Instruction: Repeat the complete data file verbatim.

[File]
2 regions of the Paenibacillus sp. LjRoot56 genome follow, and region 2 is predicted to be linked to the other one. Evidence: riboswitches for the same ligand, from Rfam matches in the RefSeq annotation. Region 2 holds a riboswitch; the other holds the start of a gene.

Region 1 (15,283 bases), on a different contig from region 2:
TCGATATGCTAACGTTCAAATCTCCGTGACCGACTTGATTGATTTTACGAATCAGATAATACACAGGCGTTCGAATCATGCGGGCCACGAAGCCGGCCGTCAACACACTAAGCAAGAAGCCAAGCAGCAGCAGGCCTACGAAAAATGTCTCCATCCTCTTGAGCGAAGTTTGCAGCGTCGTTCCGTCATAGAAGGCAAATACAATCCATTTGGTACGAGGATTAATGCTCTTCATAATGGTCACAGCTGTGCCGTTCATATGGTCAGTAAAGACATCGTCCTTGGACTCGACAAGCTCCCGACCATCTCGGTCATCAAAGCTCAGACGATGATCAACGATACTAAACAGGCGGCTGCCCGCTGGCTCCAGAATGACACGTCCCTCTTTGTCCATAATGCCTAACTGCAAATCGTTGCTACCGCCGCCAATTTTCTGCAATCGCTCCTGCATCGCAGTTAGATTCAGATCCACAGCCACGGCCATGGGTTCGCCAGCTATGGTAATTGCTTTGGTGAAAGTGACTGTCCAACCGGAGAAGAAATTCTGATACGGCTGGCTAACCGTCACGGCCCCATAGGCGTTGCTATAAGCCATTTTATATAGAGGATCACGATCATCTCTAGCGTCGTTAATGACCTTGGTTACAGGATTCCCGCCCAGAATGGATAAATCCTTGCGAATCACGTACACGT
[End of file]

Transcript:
2 regions of the Paenibacillus sp. LjRoot56 genome follow, and region 2 is predicted to be linked to the other one. Evidence: riboswitches for the same ligand, from Rfam matches in the RefSeq annotation. Region 2 holds a riboswitch; the other holds the start of a gene.

Region 1 (15,283 bases), on a different contig from region 2:
TCGATATGCTAACGTTCAAATCTCCGTGACCGACTTGATTGATTTTACGAATCAGATAATACACAGGCGTTCGAATCATGCGGGCCACGAAGCCGGCCGTCAACACACTAAGCAAGAAGCCAAGCAGCAGCAGGCCTACGAAAAATGTCTCCATCCTCTTGAGCGAAGTTTGCAGCGTCGTTCCGTCATAGAAGGCAAATACAATCCATTTGGTACGAGGATTAATGCTCTTCATAATGGTCACAGCTGTGCCGTTCATATGGTCAGTAAAGACATCGTCCTTGGACTCGACAAGCTCCCGACCATCTCGGTCATCAAAGCTCAGACGATGATCAACGATACTAAACAGGCGGCTGCCCGCTGGCTCCAGAATGACACGTCCCTCTTTGTCCATAATGCCTAACTGCAAATCGTTGCTACCGCCGCCAATTTTCTGCAATCGCTCCTGCATCGCAGTTAGATTCAGATCCACAGCCACGGCCATGGGTTCGCCAGCTATGGTAATTGCTTTGGTGAAAGTGACTGTCCAACCGGAGAAGAAATTCTGATACGGCTGGCTAACCGTCACGGCCCCATAGGCGTTGCTATAAGCCATTTTATATAGAGGATCACGATCATCTCTAGCGTCGTTAATGACCTTGGTTACAGGATTCCCGCCCAGAATGGATAAATCCTTGCGAATCACGTACACGT